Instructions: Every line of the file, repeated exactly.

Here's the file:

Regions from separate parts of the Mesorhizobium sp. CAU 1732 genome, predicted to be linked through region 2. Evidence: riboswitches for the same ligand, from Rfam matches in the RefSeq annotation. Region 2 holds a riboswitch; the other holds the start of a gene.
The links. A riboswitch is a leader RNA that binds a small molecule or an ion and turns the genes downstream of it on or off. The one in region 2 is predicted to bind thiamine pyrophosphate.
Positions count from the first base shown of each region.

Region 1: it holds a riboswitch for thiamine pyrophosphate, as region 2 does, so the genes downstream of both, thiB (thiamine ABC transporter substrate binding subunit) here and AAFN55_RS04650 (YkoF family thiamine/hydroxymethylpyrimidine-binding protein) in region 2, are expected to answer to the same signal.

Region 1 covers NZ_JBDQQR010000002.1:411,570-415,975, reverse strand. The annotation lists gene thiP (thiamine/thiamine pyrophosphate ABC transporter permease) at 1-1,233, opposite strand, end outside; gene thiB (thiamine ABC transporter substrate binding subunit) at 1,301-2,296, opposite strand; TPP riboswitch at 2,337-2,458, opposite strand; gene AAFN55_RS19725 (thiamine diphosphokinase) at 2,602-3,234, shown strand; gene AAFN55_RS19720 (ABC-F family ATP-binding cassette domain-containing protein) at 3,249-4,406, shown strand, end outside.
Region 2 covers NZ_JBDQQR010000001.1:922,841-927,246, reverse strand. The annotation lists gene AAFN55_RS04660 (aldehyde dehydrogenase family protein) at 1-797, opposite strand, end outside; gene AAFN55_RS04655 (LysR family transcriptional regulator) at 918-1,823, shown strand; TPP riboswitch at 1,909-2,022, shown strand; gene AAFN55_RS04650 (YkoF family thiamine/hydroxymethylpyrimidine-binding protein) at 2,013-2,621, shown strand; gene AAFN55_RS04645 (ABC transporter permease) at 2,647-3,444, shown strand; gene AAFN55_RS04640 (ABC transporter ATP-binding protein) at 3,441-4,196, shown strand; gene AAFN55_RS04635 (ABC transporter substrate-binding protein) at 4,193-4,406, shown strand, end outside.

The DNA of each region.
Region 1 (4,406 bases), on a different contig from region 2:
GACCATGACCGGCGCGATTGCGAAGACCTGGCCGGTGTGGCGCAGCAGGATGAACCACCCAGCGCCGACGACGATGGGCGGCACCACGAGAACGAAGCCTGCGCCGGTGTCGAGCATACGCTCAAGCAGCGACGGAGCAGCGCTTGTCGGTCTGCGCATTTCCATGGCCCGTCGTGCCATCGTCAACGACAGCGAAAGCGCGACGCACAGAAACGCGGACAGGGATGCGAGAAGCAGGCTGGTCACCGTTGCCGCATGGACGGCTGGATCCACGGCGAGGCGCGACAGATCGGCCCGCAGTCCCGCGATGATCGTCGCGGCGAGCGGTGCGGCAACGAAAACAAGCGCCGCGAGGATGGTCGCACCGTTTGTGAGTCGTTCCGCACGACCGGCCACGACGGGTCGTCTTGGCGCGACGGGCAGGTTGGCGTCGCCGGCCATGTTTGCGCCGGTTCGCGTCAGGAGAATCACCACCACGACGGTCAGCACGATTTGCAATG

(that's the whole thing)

Regions from separate parts of the Mesorhizobium sp. CAU 1732 genome, predicted to be linked through region 2. Evidence: riboswitches for the same ligand, from Rfam matches in the RefSeq annotation. Region 2 holds a riboswitch; the other holds the start of a gene.
The links. A riboswitch is a leader RNA that binds a small molecule or an ion and turns the genes downstream of it on or off. The one in region 2 is predicted to bind thiamine pyrophosphate.
Positions count from the first base shown of each region.

Region 1: it holds a riboswitch for thiamine pyrophosphate, as region 2 does, so the genes downstream of both, thiB (thiamine ABC transporter substrate binding subunit) here and AAFN55_RS04650 (YkoF family thiamine/hydroxymethylpyrimidine-binding protein) in region 2, are expected to answer to the same signal.

Region 1 covers NZ_JBDQQR010000002.1:411,570-415,975, reverse strand. The annotation lists gene thiP (thiamine/thiamine pyrophosphate ABC transporter permease) at 1-1,233, opposite strand, end outside; gene thiB (thiamine ABC transporter substrate binding subunit) at 1,301-2,296, opposite strand; TPP riboswitch at 2,337-2,458, opposite strand; gene AAFN55_RS19725 (thiamine diphosphokinase) at 2,602-3,234, shown strand; gene AAFN55_RS19720 (ABC-F family ATP-binding cassette domain-containing protein) at 3,249-4,406, shown strand, end outside.
Region 2 covers NZ_JBDQQR010000001.1:922,841-927,246, reverse strand. The annotation lists gene AAFN55_RS04660 (aldehyde dehydrogenase family protein) at 1-797, opposite strand, end outside; gene AAFN55_RS04655 (LysR family transcriptional regulator) at 918-1,823, shown strand; TPP riboswitch at 1,909-2,022, shown strand; gene AAFN55_RS04650 (YkoF family thiamine/hydroxymethylpyrimidine-binding protein) at 2,013-2,621, shown strand; gene AAFN55_RS04645 (ABC transporter permease) at 2,647-3,444, shown strand; gene AAFN55_RS04640 (ABC transporter ATP-binding protein) at 3,441-4,196, shown strand; gene AAFN55_RS04635 (ABC transporter substrate-binding protein) at 4,193-4,406, shown strand, end outside.

The DNA of each region.
Region 1 (4,406 bases), on a different contig from region 2:
GACCATGACCGGCGCGATTGCGAAGACCTGGCCGGTGTGGCGCAGCAGGATGAACCACCCAGCGCCGACGACGATGGGCGGCACCACGAGAACGAAGCCTGCGCCGGTGTCGAGCATACGCTCAAGCAGCGACGGAGCAGCGCTTGTCGGTCTGCGCATTTCCATGGCCCGTCGTGCCATCGTCAACGACAGCGAAAGCGCGACGCACAGAAACGCGGACAGGGATGCGAGAAGCAGGCTGGTCACCGTTGCCGCATGGACGGCTGGATCCACGGCGAGGCGCGACAGATCGGCCCGCAGTCCCGCGATGATCGTCGCGGCGAGCGGTGCGGCAACGAAAACAAGCGCCGCGAGGATGGTCGCACCGTTTGTGAGTCGTTCCGCACGACCGGCCACGACGGGTCGTCTTGGCGCGACGGGCAGGTTGGCGTCGCCGGCCATGTTTGCGCCGGTTCGCGTCAGGAGAATCACCACCACGACGGTCAGCACGATTTGCAATG